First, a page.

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Changes in farming practices can yield big savings in water use

Contrary to popular belief, there is large potential to cut water use in California agriculture without fallowing fields. - Photo: Canva
Contrary to popular belief, there is large potential to cut water use in California agriculture without fallowing fields. - Photo: Canva

A recent study conducted by researchers at UC Santa Barbara in the United States reveals that variations in farming practices can yield significant water savings, potentially rivalling the impact of switching crops or leaving fields fallow.

Contrary to prevailing assumptions, the study, published in Nature Communications, employs innovative data-driven methodologies to demonstrate ample opportunities for reducing water usage in California’s agricultural sector without resorting to field fallowing. By leveraging remote sensing, big data analytics, and machine learning, the research team assessed water consumption by crops in the Central Valley of the state.

Lead author Anna Boser emphasises that less drastic measures than field fallowing may prove pivotal in addressing California’s water challenges, challenging the notion that substantial changes in land use are necessary.

Crop-specific water usage

Boser’s focus on crop-specific water usage led her to compare transpiration rates between fallowed and active fields throughout the Central Valley. Subtracting evapotranspiration (ET) in fallow fields from total evapotranspiration yields the amount of water that crops are actually consuming.

The research found that crop type alone accounted for only 34% of the variation in water consumption, suggesting overlooked opportunities for water conservation. She investigated the model, controlling for factors like location, topography, local climate, soil quality and orchard age.

Irrigation efficiency across the counties of the Central Valley. – Image: UC Santa Barbara
Irrigation efficiency across the counties of the Central Valley. – Image: UC Santa Barbara

Differences in farming practices

Ultimately, a significant reduction of 10% in crop transpiration could be achieved if the top 50% of water users adjusted their consumption to match that of their median-consuming counterparts. Boser attributes these potential savings to differences in farming practices.

Similarly, if this same group of farmers transitioned to cultivating median water-intensive crops for their respective regions, agricultural evapotranspiration would decline by 10%. Such variations underscore the wide-ranging differences in water consumption among various crop types.

The study suggests that removing the top 5% of the most water-hungry fields from production could also result in a 10% decrease in agricultural evapotranspiration. This highlights the substantial impact that addressing inefficiencies in farming practices can have, potentially rivalling the water-saving benefits of switching crop or fallowing fields.

However, fallowing remains the most efficient method for reducing agricultural evapotranspiration. The researchers note that leaving just 5% of land fallow could yield a significant 9.3% reduction in water consumption, comparable to the savings achieved through crop switching and within-crop adjustments, which by definition affect up to 50% of cultivated lands.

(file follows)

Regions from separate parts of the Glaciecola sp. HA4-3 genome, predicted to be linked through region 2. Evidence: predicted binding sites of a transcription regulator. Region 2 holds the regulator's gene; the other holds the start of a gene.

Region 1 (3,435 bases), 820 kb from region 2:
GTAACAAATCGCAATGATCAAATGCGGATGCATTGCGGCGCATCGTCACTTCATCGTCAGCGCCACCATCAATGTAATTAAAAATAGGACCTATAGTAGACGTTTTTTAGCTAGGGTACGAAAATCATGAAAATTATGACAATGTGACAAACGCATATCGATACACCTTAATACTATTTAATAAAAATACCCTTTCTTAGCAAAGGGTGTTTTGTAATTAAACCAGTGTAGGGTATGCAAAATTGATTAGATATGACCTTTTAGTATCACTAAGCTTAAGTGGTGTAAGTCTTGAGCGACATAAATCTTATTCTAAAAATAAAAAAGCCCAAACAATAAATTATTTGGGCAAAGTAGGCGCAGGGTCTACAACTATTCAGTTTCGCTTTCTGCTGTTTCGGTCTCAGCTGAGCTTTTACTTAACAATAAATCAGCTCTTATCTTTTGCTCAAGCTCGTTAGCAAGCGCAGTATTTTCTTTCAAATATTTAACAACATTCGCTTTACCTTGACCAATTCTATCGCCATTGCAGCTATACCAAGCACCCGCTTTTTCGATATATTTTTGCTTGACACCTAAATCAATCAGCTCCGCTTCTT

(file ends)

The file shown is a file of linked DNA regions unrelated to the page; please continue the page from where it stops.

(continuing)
Variations in annual agricultural evapotranspiration (ET) across and within crop groups. – Image: UC Santa Barbara
Variations in annual agricultural evapotranspiration (ET) across and within crop groups. – Image: UC Santa Barbara

Changing irrigation practices

The authors aim to figure out what farming practices are responsible for 10% variances in crop water usage. Some notable examples include mulching, no-till planting, the adoption of drought-tolerant varieties, and deficit irrigation, a method where growers intentionally provide less water than the crop theoretically consumes. Deficit irrigation has already shown promising outcomes in viticulture, where vintners have observed enhancements in wine quality.

Optimising irrigation practices presents another avenue for reducing water consumption. Irrigation efficiency accounts for the fraction of water a farm uses that actually gets consumed by crops. Inefficiencies include issues like leakage, weed proliferation, and evaporation during transportation and in the field. However, these factors were not within the scope of Boser’s model, which solely focuses on crop transpiration. Notably, these inefficiencies occur even before water reaches the plants.

Reaching the roots

According to Boser, approximately 60% of the water utilised by a farm ultimately reaches the roots of its crops. She emphasises the considerable potential for improvement in this domain, though the attainable level of efficiency remains uncertain. “Irrigation efficiency is actually quite poorly understood”, she says.

The research team aims to pinpoint the root causes of irrigation inefficiencies, quantify the effectiveness of various irrigation methods, and explore how climate and geography effects irrigation efficiency. All this will require collecting empirical data.

Overall, the findings underscore the potential for fine-tuning farming practices to achieve substantial water savings, offering a more nuanced approach to water management in California’s agricultural landscape.

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Groeneveld
René Groeneveld Correspondent for Australia





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